Someone, and I won’t mention who, for fear that Smirnoff is going to start challenging folks to duels next, told me to skip ahead to the Grant Alden piece and it’s thought-provoking. The stuff he writes on music criticism and what the role of a music critic does is extraordinary. And then, as you might guess, from the tone this whole conversation has taken, it turns to a discussion of how the internet is ruining everything and writers who write on the internet are basically the cause for him having to work at a coffee shop.
And, of course, I both feel for paid writers who feel that way and am a little angry about it. Does it suck that it’s harder for writers to get paid because so many people are giving it away for free on the internet? Yeah, I think it sucks for writers who need to eat.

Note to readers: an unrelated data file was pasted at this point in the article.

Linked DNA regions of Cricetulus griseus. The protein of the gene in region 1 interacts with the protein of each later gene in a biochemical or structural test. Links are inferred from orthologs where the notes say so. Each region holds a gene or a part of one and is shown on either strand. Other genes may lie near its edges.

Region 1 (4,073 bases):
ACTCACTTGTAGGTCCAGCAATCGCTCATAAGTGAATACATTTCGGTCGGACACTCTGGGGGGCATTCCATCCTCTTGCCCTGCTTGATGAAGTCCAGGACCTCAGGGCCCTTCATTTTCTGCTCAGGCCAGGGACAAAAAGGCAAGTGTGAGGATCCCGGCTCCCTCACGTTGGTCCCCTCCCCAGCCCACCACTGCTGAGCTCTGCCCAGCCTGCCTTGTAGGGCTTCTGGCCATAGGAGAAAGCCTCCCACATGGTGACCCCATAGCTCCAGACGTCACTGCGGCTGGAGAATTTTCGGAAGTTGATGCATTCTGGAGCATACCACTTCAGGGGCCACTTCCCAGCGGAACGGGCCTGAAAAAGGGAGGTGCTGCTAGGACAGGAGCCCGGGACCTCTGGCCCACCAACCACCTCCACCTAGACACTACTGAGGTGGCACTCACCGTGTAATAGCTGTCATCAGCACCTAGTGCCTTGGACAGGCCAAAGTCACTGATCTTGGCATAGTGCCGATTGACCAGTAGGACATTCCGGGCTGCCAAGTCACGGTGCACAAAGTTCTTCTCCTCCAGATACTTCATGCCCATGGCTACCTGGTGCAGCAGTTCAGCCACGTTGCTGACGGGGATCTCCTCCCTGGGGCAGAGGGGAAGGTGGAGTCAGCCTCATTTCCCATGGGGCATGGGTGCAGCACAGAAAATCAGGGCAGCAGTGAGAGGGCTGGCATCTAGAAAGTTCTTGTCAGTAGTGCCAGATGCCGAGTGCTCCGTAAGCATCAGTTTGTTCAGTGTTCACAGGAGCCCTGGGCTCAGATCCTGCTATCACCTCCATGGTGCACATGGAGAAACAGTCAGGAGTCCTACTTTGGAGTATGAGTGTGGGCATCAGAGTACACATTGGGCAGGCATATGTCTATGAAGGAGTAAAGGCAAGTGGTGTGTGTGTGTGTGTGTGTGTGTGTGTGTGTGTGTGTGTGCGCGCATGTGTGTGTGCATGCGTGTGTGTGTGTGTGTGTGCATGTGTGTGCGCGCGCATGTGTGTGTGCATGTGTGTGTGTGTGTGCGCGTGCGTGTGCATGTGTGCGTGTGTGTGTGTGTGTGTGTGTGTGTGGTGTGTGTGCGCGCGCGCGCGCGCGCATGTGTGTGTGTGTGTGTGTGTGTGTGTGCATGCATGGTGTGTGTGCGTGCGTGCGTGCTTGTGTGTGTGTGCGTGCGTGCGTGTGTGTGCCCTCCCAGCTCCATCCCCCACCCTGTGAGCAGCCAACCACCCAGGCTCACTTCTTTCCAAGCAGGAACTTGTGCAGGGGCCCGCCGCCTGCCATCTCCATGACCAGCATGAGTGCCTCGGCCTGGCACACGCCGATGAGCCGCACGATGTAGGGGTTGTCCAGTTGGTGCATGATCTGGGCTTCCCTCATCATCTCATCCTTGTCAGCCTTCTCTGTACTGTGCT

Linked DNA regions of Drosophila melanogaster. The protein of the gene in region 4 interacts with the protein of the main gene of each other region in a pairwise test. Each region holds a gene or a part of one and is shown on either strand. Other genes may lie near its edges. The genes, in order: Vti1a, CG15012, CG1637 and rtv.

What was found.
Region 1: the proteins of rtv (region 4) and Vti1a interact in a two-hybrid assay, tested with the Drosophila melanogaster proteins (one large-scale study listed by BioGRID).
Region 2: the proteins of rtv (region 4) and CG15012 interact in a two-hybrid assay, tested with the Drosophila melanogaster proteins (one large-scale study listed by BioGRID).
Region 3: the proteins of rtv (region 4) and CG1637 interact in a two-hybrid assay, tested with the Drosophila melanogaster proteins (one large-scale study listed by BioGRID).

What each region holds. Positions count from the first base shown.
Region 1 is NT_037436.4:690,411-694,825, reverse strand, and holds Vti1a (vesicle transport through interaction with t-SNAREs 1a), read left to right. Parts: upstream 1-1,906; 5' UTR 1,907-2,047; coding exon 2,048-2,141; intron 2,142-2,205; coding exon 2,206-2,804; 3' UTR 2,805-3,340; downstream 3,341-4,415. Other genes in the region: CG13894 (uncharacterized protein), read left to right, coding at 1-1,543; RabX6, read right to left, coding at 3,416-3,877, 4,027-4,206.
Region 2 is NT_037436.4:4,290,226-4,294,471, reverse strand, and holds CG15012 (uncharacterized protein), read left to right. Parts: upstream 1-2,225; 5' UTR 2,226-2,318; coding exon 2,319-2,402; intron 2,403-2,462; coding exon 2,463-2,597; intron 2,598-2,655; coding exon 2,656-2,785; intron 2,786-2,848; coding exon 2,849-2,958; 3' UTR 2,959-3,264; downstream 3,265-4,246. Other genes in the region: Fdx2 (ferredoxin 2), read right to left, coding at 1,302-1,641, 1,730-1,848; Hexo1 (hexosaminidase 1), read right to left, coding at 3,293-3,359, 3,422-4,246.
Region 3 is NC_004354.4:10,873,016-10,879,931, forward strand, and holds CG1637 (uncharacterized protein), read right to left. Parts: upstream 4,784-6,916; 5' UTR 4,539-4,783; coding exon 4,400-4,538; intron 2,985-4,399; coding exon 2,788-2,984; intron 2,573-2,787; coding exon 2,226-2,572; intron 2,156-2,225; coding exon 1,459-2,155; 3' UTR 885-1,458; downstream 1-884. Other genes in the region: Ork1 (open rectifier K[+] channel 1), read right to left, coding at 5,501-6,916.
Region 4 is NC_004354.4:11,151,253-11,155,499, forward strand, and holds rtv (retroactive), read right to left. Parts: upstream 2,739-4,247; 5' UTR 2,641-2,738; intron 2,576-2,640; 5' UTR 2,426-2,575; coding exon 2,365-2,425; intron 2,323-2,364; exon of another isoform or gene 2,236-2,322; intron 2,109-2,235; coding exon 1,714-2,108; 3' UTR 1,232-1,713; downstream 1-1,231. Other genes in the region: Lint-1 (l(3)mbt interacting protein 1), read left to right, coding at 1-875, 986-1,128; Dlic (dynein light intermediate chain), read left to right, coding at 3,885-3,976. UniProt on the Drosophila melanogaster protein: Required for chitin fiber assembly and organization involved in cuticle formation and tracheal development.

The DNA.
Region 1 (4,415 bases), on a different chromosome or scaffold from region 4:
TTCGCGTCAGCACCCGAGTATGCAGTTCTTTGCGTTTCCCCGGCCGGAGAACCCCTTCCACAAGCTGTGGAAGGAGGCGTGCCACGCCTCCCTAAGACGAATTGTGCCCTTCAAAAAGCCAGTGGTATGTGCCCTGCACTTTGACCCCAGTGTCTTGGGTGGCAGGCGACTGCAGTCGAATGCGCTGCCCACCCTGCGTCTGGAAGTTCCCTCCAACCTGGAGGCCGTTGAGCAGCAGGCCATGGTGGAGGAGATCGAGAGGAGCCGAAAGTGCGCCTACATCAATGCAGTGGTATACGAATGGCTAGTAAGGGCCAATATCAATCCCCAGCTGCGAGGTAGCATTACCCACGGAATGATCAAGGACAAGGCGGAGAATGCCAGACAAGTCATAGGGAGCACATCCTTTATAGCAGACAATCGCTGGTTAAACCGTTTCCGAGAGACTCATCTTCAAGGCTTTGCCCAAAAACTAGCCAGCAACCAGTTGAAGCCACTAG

But I wish that we could talk about that without putting down people who write on the internet. I mean, when I write about music, I’m not sitting there being all “Bwah ha ha! I hope this means that Grant Alden’s children have to eat generic Pop Tarts!” and twirling my gigantic moustache. I’m writing about music for the same reasons kids play stickball in the streets, because I love it and I love seeing people do it, and I want to share in that.
It’s hard to see what you’re doing because you’re inspired by the writing of someone like, say, Grant Alden or Marc Smirnoff, derided by those same people as somehow ruining what they’re doing. Spoiling it for them.
I mean, who wants to be told that you’re fucking it up for the people who inspired you in the first place?
But, on the other hand, the world is changing. Even if we all stopped writing and just left it to the people who have decided that it’s their turn to be the taste definers, the way that information is transimitted has changed and all the complaining about the internet in the world isn’t going to change that.